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A dozen years ago an acquaintance pointed me to a political survey—we each thought the other was a fringe wacko and he was hoping to prove his point to me.  I’m not going to link to the quiz, which still exists, or boast about my results.  But I had some observations I wanted to share.

You’ve probably seen the quiz, it’s called the political compass and ranks you on two scales, first the eternal left vs right scale and then on a scale of authoritarian vs libertarian.  Turned out I was slightly to the right of center and slightly towards libertarian (still am in fact).  I’d come out fairly centrist.  And since many of my friends at the time were liberals, I decided to share the quiz with them.

They didn’t all take the quiz of course, but those that did reported back that they felt it was graded incorrectly because it called them much more liberal than they actually were.  That includes the person in this story, who had flat out told me he was okay with breaking the law to keep republicans out of power.  And he thinks he’s a centrist! I will note that years later I met his sister and discovered why he thinks he’s a centrist—his sister is on a whole other scale of freaky leftists.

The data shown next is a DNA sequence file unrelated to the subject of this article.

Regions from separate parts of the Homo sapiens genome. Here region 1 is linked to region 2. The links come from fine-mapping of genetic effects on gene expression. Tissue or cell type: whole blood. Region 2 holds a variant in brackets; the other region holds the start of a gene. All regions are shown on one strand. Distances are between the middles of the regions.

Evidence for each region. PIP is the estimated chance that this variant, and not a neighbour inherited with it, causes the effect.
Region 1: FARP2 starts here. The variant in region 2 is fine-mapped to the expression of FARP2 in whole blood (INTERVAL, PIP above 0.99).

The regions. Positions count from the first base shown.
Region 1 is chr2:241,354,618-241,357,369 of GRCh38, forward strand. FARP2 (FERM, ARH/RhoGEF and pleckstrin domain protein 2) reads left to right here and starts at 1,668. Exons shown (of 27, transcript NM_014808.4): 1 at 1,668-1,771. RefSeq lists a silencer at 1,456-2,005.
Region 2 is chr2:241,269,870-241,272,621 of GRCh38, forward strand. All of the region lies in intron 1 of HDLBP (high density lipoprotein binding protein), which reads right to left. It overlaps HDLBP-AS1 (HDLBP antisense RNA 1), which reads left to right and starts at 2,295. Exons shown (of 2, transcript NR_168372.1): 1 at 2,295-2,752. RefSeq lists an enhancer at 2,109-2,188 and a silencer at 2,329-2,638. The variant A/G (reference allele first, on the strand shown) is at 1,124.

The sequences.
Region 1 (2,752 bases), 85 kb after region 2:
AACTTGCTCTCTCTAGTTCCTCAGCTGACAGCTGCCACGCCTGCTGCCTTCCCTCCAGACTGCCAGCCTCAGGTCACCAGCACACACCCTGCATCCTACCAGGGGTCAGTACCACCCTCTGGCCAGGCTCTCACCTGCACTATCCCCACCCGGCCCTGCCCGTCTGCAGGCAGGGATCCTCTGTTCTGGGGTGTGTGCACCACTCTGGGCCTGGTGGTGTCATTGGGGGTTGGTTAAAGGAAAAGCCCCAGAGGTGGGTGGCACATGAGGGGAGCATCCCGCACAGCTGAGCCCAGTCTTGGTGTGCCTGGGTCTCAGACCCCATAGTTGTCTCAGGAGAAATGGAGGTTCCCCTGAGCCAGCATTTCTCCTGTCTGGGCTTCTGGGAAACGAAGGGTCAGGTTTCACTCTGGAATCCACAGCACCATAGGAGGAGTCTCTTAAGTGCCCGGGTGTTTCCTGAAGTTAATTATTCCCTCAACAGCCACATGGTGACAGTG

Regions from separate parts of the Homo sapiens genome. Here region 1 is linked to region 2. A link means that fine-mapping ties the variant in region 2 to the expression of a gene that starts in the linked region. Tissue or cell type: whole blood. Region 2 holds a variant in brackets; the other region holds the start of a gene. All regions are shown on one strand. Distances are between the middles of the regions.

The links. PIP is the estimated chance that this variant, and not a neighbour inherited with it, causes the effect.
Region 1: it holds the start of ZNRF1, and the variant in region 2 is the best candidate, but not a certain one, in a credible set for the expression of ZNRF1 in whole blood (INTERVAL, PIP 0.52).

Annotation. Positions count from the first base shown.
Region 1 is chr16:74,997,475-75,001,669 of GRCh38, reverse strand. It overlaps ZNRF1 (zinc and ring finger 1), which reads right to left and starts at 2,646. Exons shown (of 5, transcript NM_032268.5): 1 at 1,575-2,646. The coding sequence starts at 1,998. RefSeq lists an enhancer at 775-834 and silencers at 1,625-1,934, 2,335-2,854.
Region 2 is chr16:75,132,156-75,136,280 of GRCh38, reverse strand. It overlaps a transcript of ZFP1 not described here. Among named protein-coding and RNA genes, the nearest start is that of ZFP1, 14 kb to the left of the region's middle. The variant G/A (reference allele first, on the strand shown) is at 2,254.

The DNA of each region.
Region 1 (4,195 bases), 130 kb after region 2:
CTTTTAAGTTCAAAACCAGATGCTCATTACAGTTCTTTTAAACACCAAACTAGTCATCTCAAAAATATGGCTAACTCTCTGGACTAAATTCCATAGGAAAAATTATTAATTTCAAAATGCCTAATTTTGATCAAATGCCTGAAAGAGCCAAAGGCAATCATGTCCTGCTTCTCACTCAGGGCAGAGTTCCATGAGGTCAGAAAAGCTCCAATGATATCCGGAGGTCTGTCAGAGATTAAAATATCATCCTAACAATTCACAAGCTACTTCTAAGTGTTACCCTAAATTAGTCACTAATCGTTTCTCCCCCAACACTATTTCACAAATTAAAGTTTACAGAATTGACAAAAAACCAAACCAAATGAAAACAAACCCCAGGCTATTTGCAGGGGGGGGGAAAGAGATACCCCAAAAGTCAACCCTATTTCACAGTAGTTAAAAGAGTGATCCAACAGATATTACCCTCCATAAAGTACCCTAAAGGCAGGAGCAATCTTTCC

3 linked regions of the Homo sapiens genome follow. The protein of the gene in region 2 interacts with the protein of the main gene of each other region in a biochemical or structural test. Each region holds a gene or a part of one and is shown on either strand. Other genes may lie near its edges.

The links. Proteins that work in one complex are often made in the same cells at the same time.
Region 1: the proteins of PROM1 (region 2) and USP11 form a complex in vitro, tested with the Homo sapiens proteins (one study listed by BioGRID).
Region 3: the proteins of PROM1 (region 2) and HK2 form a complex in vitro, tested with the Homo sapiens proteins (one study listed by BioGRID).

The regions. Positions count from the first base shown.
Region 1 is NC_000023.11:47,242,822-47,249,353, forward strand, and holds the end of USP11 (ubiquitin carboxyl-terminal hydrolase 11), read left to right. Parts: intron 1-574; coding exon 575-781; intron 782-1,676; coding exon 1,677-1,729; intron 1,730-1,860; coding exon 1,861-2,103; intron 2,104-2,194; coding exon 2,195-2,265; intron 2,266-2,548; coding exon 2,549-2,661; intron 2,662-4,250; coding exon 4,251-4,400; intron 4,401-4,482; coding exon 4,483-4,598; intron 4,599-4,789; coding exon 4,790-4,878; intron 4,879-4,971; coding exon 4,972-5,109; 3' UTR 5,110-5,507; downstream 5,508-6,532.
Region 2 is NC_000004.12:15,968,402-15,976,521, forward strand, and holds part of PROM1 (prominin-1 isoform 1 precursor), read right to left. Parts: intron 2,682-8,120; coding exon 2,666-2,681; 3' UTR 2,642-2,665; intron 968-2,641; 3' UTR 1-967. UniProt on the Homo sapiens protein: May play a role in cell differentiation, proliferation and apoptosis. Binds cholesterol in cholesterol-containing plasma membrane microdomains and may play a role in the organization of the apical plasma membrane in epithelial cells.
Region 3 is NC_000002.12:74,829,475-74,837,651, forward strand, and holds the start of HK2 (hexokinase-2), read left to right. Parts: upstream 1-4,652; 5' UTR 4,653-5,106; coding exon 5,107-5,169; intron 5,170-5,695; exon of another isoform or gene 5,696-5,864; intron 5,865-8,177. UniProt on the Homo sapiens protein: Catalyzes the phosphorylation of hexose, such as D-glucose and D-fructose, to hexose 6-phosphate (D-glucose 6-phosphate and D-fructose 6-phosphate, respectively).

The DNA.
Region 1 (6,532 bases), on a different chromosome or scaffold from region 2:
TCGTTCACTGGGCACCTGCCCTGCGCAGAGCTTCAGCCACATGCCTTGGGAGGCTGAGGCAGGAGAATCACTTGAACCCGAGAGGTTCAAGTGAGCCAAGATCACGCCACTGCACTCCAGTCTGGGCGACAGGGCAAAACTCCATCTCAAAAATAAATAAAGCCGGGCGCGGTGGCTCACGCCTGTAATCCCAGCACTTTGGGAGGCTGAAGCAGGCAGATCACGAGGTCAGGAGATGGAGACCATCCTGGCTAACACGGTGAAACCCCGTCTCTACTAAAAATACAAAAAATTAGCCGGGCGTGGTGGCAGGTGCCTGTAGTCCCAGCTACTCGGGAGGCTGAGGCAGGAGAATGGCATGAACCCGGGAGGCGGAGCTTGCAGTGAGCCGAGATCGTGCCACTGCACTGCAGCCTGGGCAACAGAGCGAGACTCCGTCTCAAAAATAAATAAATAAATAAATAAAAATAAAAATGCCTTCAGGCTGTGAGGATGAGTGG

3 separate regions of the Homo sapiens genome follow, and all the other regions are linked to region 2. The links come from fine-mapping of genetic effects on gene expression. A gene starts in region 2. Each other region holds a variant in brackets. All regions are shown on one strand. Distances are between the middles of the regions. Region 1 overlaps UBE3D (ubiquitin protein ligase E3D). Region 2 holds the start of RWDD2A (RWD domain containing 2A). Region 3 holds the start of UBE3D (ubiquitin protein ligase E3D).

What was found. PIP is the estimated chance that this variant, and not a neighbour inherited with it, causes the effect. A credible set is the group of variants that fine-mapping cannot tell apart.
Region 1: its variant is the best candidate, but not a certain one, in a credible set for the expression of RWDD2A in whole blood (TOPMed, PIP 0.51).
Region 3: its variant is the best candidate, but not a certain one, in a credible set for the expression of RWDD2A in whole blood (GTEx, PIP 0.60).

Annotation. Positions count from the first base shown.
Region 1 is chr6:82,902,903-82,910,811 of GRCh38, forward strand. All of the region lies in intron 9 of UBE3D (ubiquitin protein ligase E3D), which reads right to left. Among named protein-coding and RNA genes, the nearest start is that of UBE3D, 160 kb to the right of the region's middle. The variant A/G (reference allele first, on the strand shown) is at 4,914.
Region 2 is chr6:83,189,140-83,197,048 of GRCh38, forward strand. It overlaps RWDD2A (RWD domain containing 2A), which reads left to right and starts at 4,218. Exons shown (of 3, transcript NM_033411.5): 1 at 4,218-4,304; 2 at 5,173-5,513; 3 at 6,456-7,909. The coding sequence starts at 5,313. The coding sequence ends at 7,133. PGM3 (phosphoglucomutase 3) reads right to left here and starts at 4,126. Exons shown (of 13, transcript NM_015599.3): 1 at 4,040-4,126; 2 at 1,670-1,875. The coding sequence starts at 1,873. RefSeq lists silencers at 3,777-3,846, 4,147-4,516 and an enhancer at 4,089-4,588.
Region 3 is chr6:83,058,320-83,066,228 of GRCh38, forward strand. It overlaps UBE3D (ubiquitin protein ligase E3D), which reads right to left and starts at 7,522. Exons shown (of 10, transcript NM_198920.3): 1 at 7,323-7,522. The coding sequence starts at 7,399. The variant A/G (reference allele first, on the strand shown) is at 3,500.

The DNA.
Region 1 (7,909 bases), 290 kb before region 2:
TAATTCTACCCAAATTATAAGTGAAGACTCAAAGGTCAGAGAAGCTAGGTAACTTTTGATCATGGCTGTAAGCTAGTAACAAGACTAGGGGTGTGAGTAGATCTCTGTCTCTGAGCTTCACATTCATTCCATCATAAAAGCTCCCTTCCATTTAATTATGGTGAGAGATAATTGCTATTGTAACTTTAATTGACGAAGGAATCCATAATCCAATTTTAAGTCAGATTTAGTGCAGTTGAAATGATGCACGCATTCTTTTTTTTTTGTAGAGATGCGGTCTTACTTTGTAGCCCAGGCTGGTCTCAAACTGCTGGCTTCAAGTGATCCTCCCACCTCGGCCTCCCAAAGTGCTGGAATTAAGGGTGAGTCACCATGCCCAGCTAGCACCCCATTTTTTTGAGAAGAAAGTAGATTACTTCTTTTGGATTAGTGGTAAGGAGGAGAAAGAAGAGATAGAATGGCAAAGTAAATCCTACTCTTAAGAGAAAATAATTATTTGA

This got me to thinking.  Everyone thinks that they are a centrist–their ideas are mainstream and temperate.  This explains, for example, different perceptions of media bias.  Suppose I am at 1 tick to the right of center.  Eric Alterman, author of “What Liberal Media”, might be at 6 to the left (he’s probably further, six is where my aforementioned friend scored).  So if the mainstream media averages out at, for example, 3 on the left, I will see them as liberal while Alterman will see them as conservative.

So if everything is relative, what good is the observation?  Consider this: the perception of extremism can be seen as a distance on the scale from where one person is to where another is.  On the scale in question there’s 21 ticks (10 right … 0 … 10 left).  Let me posit that anyone who is more than, for example, 9 ticks away from you, will seem like an extremist.

By this rule, a true centrist will almost never think of anyone as an extremist, but will be able to see extremists on both sides.  A person more to one side of the scale will never call anyone on their side an extremist but will seem to lob the word freely at a wide range of people on the other side.

In essence, people who use that word, or synonyms, to describe political opponents are simply self-identifying as extremists themselves.  All the time assuring themselves and the world that they are in fact a centrist.
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